Oklahoma truck accidents can be particularly frightening. The impact of an 18-wheeler impact can be devastating, and people in smaller vehicles are far more likely to suffer severe injuries or even fatalities as a result of a crash. Due to the threat posed by truck collisions to roadway safety, a number of safety advocates are urging greater regulations. Proposed legislation would require all large trucks to use speed limiters and automatic emergency brake systems.
The Chief Safety Officer of the Federal Motor Carrier Safety Administration addressed truck drivers in Oregon and across the country at the annual 2019 Transportation Research Board meeting. During the meeting, he delivered the most recent crash statistics available. According to statistics, the number of deaths in large-truck-occupant crashes increased each year from 2015 to 2017. Additionally, the number of fatalities involving large trucks increased.
Truck fleet owners and truck drivers in Oklahoma may want to know about the Large Truck Crash Causation Study that was released by the Federal Motor Carrier Safety Administration and the National Highway Traffic Safety Administration. After analyzing the data behind 120,000 fatal truck crashes that occurred within a 33-month period, researchers found that truckers were to blame for 68,000 of them.
Thousands of big trucks cross Oklahoma every day. Passenger vehicles sharing space with these roadway giants are at an extreme disadvantage if there is a collision. Fully loaded transport trucks can legally weigh up to 80,000 pounds while small cars are just a fraction of that amount. Understanding the physical challenges truckers face when operating a tractor trailer can help motorists make safer decisions during their commutes.
Many commercial truckers in Oklahoma and across the U.S. have complained about a federal rule requiring them to take a 30-minute rest break after driving for eight consecutive hours. The thrust of the argument is that the break creates delays, forces truckers to speed in order to meet deadlines and gives rise to fatigue sooner in the shift.
Truck accidents can pose a major threat to motorists on the roads in Oklahoma. These crashes can be particularly dangerous if the truck driver involved is fatigued, distracted or otherwise impaired. Estimates indicate that up to 100,000 crashes each year are caused by drowsy driving. Many companies are looking for technological solutions that can reduce the risk of severe crashes.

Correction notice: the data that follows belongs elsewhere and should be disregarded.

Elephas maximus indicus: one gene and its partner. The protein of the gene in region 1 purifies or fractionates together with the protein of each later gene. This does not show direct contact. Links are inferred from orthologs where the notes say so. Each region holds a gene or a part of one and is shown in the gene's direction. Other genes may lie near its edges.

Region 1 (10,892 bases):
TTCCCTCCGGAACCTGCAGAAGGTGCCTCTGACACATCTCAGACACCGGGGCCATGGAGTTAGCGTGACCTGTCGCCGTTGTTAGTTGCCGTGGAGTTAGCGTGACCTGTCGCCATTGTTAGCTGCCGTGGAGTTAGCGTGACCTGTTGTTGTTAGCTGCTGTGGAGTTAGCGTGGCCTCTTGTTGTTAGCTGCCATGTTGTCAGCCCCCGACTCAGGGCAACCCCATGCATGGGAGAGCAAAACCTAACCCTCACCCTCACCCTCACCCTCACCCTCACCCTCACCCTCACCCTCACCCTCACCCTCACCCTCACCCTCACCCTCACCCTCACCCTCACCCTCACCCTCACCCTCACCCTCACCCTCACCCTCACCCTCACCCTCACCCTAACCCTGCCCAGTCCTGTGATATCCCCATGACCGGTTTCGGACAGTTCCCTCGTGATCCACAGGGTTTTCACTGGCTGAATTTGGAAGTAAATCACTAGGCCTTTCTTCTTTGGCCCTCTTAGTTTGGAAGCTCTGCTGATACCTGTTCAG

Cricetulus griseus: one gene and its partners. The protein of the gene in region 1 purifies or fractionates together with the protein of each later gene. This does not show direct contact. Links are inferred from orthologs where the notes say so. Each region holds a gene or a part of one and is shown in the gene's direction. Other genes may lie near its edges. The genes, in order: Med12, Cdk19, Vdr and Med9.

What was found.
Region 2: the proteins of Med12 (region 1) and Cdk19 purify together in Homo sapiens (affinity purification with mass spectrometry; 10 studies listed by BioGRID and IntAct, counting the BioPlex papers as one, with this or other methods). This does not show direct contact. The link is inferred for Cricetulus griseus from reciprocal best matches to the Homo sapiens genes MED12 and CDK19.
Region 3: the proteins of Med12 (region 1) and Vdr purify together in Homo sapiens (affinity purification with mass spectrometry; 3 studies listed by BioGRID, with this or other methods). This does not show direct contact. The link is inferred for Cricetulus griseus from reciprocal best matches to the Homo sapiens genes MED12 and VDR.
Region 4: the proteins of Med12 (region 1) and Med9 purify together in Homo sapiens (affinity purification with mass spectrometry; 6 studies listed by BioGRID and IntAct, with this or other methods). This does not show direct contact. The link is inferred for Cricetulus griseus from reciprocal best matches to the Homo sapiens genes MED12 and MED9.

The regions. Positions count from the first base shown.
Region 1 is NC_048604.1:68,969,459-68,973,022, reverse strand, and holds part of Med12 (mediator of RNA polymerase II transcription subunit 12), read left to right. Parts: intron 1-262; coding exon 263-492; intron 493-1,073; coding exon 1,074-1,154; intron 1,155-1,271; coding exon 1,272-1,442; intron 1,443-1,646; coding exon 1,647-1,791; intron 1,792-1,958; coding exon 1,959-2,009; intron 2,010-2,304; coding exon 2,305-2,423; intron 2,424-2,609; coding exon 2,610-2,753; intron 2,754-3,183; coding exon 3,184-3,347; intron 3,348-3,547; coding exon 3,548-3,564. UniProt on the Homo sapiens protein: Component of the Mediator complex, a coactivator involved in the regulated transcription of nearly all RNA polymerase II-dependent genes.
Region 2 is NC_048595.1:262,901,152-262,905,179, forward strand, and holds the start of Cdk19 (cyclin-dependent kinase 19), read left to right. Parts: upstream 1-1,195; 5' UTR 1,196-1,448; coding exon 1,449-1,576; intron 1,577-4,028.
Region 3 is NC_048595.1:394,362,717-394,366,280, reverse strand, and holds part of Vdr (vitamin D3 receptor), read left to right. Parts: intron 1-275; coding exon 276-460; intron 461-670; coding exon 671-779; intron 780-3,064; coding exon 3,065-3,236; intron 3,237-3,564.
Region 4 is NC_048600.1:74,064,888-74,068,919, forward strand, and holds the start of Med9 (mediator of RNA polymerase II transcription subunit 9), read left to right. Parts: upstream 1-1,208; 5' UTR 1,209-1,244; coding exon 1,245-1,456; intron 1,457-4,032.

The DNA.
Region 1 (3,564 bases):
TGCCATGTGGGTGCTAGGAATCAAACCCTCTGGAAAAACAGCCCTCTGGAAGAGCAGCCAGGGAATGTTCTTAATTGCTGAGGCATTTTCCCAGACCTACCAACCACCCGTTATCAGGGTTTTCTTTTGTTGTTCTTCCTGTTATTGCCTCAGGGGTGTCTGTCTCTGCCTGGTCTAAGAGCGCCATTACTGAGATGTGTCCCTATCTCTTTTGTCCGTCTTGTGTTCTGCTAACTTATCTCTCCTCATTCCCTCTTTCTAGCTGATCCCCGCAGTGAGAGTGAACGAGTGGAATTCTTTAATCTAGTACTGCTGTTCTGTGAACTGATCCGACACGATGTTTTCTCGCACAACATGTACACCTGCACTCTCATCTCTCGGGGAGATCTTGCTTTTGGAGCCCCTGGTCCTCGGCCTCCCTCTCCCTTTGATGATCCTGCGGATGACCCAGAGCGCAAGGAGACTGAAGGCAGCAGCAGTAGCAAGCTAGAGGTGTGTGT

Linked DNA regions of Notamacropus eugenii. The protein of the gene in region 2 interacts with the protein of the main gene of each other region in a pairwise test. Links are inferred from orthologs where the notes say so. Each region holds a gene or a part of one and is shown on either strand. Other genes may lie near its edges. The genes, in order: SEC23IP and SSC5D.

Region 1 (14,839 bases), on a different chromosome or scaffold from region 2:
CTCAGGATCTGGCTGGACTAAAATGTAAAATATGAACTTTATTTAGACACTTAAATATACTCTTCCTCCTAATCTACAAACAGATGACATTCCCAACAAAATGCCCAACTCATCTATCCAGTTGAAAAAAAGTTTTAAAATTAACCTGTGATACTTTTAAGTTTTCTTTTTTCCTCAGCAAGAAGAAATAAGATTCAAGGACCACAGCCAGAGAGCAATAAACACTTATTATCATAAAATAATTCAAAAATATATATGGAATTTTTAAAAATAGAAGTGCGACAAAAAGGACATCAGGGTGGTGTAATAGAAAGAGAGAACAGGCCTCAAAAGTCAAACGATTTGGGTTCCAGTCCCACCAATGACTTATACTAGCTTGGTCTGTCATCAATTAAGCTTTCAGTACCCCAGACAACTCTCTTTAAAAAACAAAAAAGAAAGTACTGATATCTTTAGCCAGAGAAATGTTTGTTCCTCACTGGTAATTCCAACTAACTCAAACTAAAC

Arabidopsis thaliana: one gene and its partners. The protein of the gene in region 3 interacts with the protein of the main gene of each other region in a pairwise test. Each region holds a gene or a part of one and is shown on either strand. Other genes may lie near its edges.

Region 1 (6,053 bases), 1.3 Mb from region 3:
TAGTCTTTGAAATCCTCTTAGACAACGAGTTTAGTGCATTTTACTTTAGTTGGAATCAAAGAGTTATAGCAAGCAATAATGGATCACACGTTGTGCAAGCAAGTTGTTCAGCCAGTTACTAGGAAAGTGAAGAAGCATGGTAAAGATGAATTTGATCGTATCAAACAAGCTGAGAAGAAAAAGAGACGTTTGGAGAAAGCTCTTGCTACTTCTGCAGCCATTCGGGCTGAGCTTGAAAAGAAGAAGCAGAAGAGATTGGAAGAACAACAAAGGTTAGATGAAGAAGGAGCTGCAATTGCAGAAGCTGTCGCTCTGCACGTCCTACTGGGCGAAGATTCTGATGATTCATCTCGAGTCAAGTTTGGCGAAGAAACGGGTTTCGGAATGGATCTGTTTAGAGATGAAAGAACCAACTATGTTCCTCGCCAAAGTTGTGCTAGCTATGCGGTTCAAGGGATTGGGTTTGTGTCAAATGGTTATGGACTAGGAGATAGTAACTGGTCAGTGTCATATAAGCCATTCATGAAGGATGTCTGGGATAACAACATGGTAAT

In an ongoing effort to prevent roadway accidents, the Commercial Vehicle Safety Alliance conducts its annual Brake Safety Week. This should help reassure Oklahoma drivers who often share the road with large, commercial trucks.
Motorists in Oklahoma and the rest of the country should be aware of Operation Safe Driver Week, which is being sponsored by the Commercial Vehicle Safety Alliance. The weeklong event, which is scheduled to begin on July 15, involves the participation of law enforcement officials who will be looking out for drivers of commercial and passenger vehicles engaged in unsafe driving.
News about fatal traffic accidents might feel normal to people in Oklahoma, but the CEO of the National Safety Council urges that people set high goals for roadway safety. She has advanced the goal of reducing traffic fatalities to zero by 2050. The council promotes a shift toward a culture of safety instead of accepting the inevitability of traffic deaths. Advances in safety technology have the potential to play a large role in improving vehicle safety, especially for large trucks.
Independent truck drivers in Oklahoma and around the country have voiced concerns about the Federal Motor Carrier Safety Administration's Electronic Logging Device mandate. The measure, which is scheduled to go into effect on Dec. 18, requires devices to be fitted to most commercial vehicles that log the amount of hours truck drivers spend behind the wheel. The FMCSA says that the mandate will reduce the number of hours of service violations and improve road safety, but truck drivers say that logging devices violate their privacy rights and allow the government to track them around the clock.